Gothenburg [Sweden], June 20 (ANI): According to research done at the University of Gothenburg, a small lowering of the groundwater level can destroy the foundation of a house. The thesis shows that wooden pile foundations show visible damage after only a year if the groundwater level lowers. Johanna Elam conducted research to find it out.
Many old buildings in Gothenburg were constructed on foundations of wooden piles. According to the research, as long as the piles are surrounded by waterlogged, wet clay, they are very durable but when the mud starts to dry out, soft rot fungi attack the piles, which eventually lose their bearing capacity, and this leads to the progressive settlement of the buildings.
Speaking about the study, Researcher Johanna Elam said, "I wanted to investigate how quickly new local groundwater conditions affect the degradation of the wood in clay soil. We have been able to show that soft rot fungi only grow above the groundwater level and that bacterial degradation is less the further below the groundwater level the wood lies."
To conduct the research, she investigated wooden piles and measured the environmental conditions under eight buildings in Gothenburg. In addition, she simulated a range of groundwater conditions in laboratory experiments to better understand the effects of a lowered water table.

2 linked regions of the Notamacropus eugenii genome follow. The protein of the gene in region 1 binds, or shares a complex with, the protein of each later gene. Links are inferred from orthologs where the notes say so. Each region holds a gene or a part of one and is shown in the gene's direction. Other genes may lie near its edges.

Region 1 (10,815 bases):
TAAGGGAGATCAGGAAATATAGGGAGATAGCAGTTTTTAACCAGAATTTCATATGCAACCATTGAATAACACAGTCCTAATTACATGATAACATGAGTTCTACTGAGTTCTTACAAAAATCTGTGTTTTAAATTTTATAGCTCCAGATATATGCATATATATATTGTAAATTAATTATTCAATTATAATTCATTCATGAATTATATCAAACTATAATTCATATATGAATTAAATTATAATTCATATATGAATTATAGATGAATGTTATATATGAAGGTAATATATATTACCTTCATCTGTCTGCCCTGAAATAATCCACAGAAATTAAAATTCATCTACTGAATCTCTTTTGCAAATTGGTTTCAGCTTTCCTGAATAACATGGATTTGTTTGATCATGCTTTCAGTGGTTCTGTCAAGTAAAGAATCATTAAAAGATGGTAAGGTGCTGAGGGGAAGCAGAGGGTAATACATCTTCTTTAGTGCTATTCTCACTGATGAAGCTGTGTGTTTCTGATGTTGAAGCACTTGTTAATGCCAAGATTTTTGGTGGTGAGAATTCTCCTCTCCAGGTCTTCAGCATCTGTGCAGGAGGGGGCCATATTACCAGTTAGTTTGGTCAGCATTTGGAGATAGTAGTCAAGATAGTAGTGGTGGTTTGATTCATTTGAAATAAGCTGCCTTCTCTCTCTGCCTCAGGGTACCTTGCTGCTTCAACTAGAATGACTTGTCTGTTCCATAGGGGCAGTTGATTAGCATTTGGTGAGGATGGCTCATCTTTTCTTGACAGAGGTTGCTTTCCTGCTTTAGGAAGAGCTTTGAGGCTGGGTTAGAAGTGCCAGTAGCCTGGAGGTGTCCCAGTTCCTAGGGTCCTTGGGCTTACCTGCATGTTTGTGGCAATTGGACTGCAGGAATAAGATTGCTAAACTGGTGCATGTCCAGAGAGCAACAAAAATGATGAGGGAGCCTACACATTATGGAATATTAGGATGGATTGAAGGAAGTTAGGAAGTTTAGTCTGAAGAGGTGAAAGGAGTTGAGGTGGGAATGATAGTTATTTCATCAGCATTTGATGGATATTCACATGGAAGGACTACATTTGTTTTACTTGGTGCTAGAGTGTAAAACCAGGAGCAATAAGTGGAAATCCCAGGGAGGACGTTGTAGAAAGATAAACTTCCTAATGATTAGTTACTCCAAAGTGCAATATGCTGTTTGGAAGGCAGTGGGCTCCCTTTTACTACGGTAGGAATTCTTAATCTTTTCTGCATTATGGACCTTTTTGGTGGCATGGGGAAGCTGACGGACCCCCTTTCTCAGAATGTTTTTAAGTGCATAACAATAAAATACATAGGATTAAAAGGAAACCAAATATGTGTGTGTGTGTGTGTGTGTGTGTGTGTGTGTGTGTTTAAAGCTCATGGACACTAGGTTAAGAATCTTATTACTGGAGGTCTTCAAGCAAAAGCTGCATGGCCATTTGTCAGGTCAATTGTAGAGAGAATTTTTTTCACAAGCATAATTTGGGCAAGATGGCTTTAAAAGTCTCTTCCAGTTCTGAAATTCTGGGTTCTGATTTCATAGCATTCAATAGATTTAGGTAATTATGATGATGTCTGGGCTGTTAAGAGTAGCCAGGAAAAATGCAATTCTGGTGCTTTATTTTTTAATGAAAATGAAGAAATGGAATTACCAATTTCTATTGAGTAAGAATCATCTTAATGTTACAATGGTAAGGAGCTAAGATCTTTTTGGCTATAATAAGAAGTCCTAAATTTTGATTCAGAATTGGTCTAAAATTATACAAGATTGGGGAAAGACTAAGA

After examining, Johanna said, "In lab experiments, I saw that degradation is already visible on wooden piles after 12 months where the groundwater level had been lowered and the surrounding clay was no longer waterlogged. The samples taken from the piles under the buildings have all managed to escape rot, which indicates that the groundwater level and the anoxic environment have been maintained over time."
She added, "Today, a fall in the groundwater level of no more than 30 cm around construction sites is often a requirement. However, a 30 cm fall in the groundwater level can be enough to cause serious damage to a wooden pile if the fall occurs over a long period of time. The worst degradation of the wood occurs just above the surface of the water table, although it takes quite a long time for oxygen to penetrate down into a clay soil that has dried out."
Lastly, giving a pro-tip to the owners of the buildings, Johanna concluded by saying that one should take samples of existing wood foundations before a construction project starts on a neighbouring property so one can assess the extent to which the wood is already degraded and how protective the environment is. (ANI)